Computer Networks

CS 318
Spring 2000

Thomas P. Kelliher
Hoffberger 140
Office phone: 337-6189
Home phone: 931-2946
Send mail to kelliher AT DOMAIN
Office hours: MWF 12:20--1:20pm. Th 9:00-10:00am. Other times by appointment.

Hoffberger 123
MWF 1:30pm--2:20pm


The objectives of this class are:
  • To develop an awareness of the issues involved in distributed systems.
  • To achieve an understanding of the design models and principles associated with distributed systems.
  • To gain hands-on experience with distributed systems by configuring and studying client services on Unix workstations and through writing some distributed tools and applications.

This class will be run as a seminar/lab, with extensive discussions of the course material and several closed lab sessions. I assume that you are proficient in some programming language, such as C, C++, or Java, and are willing to work to become comfortable with the Unix environment.


D. E. Comer, Computer Networks and Internets, 2nd ed. Prentice Hall, 1999. Required.

Other Resources:

Other resources will be made available through links to Web sites and file repositories on phoenix. If you're interested in books, such as user's guides to Unix, Perl, Unix administration, or Unix services, I can make recommendations.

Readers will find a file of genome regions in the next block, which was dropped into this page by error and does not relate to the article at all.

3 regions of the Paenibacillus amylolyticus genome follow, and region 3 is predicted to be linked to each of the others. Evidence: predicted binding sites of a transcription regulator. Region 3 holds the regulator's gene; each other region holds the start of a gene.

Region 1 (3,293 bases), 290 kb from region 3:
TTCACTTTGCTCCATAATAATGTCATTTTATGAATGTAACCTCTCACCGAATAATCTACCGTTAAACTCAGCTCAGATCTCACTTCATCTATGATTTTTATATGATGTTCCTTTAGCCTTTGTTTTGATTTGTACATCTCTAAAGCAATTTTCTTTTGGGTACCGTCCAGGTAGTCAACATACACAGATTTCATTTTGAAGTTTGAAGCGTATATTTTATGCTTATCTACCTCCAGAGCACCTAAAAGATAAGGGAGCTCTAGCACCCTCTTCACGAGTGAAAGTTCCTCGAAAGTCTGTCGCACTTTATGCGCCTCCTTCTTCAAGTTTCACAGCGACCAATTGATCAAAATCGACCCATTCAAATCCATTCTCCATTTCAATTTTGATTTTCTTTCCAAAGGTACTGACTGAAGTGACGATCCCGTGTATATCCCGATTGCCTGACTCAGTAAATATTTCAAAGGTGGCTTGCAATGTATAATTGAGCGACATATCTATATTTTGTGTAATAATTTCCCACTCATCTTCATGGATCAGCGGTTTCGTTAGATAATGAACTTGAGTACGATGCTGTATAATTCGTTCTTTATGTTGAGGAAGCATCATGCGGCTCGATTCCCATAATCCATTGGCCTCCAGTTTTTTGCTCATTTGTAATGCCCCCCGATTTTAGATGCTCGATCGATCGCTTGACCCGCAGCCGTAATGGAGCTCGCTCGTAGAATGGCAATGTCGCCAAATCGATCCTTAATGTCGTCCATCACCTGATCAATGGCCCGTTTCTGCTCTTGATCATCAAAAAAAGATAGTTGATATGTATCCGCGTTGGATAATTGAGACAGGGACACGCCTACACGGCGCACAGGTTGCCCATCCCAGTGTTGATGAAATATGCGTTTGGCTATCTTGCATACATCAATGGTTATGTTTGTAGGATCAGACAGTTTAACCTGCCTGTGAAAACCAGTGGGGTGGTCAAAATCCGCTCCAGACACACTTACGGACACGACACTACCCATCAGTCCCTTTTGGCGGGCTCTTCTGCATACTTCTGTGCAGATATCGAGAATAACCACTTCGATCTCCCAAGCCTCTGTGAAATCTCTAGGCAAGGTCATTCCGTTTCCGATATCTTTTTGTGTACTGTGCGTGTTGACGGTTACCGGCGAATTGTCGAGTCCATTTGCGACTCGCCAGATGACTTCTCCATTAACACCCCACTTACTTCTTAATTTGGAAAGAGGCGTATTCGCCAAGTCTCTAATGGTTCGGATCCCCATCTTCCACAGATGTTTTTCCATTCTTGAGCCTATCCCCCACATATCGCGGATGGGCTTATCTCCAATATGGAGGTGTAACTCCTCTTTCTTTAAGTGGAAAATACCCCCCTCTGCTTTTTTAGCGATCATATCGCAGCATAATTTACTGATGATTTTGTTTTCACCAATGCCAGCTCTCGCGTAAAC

Grade Distribution

A = [92--100], A- = [90--92), B+ = [88--90), B = [82--88), B- = [80--82), etc.

Course Point Distribution

The following is tentative. There are 660 total points for the course.

  1. Projects --- There will be three or four projects during the semester. Projects will be worth a total of 300 points. Late projects will be accepted only by prior arrangement.

  2. Term project --- The term project will be worth 150 points. It will be due and presented at the ``final.''

  3. Exam --- There will be one midterm worth 150 points. Tentatively, the midterm will be April 3.

  4. Attendance and participation --- 60 points.

Course Handouts:

Most course handouts will be made available once in class. After that, they may be obtained from the class home page on the World Wide Web. Some course handouts will only be distributed through the class home page.


Attendance of classes, while not required, is quite important. Attendance and participation are necessary learning components and are a part of your final grade. Please inform me beforehand if you will be absent. Remember that you are responsible for making up missed work.

I expect that you will complete reading assignments before class and come to class prepared to discuss the day's material.

Academic dishonesty will not be tolerated. Refer to the Student Handbook.

Topics to be discussed:

  1. Perl.
  2. Networking basics: packets, connections, addressing, routing, etc.
  3. Sockets and network programming.
  4. Linux from an administrator's viewpoint
  5. Apache: a web server.
  6. MySQL: a SQL database.
Remaining topics to be determined.

Thomas P. Kelliher
Thu Jan 27 10:52:14 EST 2000
Tom Kelliher